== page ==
While Cronin is no longer competing on CWHL ice, her love of the game has not been extinguished. Adding a new and exciting dimension to her career, Cronin is now part of the M-Power Hockey School, providing young female players hoping to improve their game with the opportunity to learn in an environment run exclusively by women.
”I love that I have been able to provide an environment where young girls can learn from their Jr/College/CWHL/National Team female hockey role models; where they can train with many other girls and be coached by elite, female instructors who have played and coached at the highest levels. I started M-Power Hockey to focus mostly on the niche industry of female hockey development, because most young female hockey players have always had to go to camps run by men, and usually were one of only a few girls attending these programs.”
Employing the same enthusiasm that made her such a valued teammate, Cronin is finding great reward as an instructor. With experience as a goalie coach at the 2010 USA Hockey National Festival, she would also reunite with former Brampton teammates as part of the coaching staff at the University of Toronto. Under head coach Vicky Sunohara, Cronin served as the goaltending coach. Sharing such expertise at M-Power with a new generation of young girls eager to experience their own glories in the game, it has developed into a true labor of love for Cronin.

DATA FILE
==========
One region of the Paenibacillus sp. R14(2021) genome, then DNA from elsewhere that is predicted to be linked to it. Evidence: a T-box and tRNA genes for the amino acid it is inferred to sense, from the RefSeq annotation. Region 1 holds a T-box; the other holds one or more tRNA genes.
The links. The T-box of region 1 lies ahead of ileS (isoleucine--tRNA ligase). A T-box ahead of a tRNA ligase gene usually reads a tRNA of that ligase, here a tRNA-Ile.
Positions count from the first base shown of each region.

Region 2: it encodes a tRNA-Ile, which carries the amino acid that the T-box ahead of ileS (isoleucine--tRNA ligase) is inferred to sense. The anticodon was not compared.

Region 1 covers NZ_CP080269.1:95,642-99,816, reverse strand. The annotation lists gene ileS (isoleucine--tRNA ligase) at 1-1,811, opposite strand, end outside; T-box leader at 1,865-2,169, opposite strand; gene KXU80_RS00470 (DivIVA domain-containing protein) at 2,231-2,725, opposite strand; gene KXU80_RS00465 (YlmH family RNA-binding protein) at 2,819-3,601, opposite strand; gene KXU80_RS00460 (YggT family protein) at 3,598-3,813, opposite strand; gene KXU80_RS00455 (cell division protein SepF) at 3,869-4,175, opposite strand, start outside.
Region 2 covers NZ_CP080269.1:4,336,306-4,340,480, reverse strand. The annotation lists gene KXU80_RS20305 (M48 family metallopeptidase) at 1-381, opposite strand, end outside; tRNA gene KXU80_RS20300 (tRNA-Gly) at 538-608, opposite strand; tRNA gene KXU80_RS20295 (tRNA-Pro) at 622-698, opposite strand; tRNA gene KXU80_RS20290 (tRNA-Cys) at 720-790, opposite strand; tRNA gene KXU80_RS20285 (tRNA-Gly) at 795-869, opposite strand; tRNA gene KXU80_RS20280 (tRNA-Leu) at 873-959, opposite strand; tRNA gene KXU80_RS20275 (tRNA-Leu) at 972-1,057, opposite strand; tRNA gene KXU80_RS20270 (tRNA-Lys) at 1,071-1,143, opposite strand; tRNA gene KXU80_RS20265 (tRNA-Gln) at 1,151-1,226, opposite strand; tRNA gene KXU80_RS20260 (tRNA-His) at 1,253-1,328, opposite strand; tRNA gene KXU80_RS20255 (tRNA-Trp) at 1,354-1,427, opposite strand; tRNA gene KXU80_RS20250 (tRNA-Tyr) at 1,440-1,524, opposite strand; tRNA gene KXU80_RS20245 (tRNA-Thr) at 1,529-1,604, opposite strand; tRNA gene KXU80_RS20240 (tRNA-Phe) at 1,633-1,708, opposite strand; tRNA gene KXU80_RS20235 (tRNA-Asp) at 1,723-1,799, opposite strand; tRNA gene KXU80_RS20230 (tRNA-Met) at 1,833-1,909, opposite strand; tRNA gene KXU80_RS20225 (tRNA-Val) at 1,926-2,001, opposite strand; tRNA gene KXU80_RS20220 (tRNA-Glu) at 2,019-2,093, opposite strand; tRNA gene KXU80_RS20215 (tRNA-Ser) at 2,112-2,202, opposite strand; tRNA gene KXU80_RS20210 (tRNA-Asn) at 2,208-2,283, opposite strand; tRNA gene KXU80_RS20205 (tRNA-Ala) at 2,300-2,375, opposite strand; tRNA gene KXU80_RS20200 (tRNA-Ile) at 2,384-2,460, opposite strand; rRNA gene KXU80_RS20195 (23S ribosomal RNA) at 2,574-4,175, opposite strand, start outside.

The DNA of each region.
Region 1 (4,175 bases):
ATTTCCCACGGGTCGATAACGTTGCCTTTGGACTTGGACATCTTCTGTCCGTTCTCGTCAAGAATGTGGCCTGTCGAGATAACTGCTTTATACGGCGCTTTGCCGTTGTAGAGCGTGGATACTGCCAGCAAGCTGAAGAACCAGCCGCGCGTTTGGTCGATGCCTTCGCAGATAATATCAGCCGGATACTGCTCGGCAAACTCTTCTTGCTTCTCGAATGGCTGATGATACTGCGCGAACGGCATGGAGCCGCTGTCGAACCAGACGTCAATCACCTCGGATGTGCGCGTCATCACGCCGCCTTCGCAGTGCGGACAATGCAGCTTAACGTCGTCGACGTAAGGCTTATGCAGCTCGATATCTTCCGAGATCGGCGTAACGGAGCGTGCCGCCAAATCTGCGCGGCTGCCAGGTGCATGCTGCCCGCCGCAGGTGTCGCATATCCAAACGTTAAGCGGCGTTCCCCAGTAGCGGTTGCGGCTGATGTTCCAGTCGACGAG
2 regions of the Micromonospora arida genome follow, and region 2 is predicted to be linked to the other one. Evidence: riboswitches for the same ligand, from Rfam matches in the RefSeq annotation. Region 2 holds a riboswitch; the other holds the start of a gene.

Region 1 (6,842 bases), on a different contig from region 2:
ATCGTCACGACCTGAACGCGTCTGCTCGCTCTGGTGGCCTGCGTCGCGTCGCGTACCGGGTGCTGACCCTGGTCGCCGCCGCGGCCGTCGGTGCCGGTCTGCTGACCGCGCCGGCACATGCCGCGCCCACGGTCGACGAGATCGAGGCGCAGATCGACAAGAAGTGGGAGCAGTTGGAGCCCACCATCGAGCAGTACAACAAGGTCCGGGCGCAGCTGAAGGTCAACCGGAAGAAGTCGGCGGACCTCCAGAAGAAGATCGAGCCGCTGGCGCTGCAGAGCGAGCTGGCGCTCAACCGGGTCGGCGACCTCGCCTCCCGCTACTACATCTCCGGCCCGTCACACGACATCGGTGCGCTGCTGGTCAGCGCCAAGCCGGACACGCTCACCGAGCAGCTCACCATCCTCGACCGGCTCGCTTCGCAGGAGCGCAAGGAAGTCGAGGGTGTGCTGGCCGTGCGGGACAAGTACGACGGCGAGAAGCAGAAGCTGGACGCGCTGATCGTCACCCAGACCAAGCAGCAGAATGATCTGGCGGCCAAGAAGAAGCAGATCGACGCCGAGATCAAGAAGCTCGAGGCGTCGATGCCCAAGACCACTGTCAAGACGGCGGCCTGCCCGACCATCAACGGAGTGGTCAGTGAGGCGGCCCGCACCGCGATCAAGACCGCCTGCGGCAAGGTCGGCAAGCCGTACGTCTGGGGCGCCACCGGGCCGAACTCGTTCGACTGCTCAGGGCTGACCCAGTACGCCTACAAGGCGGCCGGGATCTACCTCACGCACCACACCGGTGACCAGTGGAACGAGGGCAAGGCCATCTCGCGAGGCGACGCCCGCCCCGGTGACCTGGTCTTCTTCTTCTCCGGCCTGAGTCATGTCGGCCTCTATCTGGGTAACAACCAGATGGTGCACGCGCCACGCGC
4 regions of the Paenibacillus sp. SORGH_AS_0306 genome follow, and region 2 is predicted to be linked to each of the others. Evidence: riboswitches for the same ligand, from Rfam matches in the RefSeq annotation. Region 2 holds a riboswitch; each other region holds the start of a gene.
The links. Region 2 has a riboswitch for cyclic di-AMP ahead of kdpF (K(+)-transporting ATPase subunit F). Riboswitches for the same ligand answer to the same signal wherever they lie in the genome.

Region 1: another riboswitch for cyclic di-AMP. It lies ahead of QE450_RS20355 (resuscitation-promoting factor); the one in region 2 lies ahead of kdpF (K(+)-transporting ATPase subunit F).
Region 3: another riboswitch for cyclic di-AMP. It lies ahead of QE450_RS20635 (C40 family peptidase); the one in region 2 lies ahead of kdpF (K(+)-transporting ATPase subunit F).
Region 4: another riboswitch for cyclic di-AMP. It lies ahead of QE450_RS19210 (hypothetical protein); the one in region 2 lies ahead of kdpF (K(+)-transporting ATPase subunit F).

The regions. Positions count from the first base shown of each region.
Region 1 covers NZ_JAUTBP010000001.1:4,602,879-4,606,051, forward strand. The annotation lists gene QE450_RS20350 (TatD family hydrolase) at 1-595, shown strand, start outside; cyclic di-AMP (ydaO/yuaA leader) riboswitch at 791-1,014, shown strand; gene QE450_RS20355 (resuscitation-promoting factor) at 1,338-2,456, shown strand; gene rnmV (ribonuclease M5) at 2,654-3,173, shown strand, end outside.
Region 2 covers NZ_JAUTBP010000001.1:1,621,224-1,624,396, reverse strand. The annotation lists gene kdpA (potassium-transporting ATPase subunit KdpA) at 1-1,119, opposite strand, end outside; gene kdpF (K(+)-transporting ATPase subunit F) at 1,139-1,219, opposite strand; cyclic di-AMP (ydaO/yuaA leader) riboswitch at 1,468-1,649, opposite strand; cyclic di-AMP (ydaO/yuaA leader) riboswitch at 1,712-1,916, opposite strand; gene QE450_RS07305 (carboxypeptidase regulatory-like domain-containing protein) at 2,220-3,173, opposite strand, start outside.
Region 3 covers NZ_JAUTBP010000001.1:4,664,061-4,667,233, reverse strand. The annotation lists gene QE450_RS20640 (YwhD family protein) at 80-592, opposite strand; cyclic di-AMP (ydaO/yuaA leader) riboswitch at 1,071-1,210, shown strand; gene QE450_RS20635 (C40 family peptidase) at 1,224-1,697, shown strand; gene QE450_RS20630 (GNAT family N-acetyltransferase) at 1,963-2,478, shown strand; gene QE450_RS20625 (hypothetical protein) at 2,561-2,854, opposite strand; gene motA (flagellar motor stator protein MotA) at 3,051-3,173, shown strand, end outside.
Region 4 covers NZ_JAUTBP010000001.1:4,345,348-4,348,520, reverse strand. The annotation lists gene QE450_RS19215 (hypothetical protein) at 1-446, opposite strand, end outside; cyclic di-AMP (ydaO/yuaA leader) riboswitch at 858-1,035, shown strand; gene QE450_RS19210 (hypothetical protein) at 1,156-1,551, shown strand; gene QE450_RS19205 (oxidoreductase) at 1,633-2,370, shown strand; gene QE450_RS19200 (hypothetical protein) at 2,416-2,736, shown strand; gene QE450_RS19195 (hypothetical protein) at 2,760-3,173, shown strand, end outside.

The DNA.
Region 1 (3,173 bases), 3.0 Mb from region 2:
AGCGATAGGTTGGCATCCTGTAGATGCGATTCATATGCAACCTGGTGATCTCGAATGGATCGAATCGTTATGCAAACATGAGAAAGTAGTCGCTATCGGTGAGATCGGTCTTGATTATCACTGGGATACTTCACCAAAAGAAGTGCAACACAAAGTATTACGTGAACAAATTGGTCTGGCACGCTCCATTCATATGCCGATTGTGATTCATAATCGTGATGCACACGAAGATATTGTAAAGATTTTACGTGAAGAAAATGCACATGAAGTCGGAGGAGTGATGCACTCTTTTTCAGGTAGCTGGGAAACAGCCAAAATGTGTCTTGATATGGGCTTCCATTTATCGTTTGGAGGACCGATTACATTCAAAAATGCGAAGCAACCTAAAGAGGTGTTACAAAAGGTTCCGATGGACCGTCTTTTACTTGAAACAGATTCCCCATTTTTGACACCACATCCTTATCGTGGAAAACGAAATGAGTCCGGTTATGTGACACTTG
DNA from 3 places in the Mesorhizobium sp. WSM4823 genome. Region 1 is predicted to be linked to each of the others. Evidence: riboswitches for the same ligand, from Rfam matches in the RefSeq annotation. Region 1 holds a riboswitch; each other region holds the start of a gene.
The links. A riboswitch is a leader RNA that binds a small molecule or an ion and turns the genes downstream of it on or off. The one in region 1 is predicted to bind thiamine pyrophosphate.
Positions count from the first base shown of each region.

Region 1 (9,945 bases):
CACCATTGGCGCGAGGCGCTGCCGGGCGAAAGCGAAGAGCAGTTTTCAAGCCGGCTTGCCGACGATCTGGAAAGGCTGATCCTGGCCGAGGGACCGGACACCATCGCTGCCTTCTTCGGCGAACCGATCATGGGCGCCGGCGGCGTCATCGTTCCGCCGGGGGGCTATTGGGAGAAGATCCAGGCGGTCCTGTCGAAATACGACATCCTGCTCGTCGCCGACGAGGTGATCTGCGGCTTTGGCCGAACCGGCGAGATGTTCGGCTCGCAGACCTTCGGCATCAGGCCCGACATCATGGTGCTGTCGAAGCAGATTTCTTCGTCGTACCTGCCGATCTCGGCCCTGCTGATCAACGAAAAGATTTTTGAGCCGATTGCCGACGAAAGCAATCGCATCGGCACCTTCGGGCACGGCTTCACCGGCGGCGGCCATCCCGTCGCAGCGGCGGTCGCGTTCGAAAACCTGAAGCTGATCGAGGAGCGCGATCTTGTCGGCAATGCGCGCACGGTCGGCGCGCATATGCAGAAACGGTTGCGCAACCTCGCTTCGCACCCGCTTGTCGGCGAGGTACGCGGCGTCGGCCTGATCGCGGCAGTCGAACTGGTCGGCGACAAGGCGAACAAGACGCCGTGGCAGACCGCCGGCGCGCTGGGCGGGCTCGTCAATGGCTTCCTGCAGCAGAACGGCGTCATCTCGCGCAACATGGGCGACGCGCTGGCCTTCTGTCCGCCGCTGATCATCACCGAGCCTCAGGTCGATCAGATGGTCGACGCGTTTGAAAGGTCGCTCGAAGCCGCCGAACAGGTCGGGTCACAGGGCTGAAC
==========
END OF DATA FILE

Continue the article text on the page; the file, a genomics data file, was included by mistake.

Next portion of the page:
“It is great to hear the testimonials from parents who appreciate the connection that their daughters have been able to share with their female instructors. Unlike their male counterparts, our female instructors are able to relate to the young girls and what they may be going through and where they aspire to take their career in the future!
Also, I have always been passionate about working with kids and finding ways to empower them by using sports as a vehicle to develop both character and athletic skills. I love that I get to spend my days networking with other professionals who share my passion, and that I get to coach, mentor and help young female athletes improve their life, and those around them, through sport.”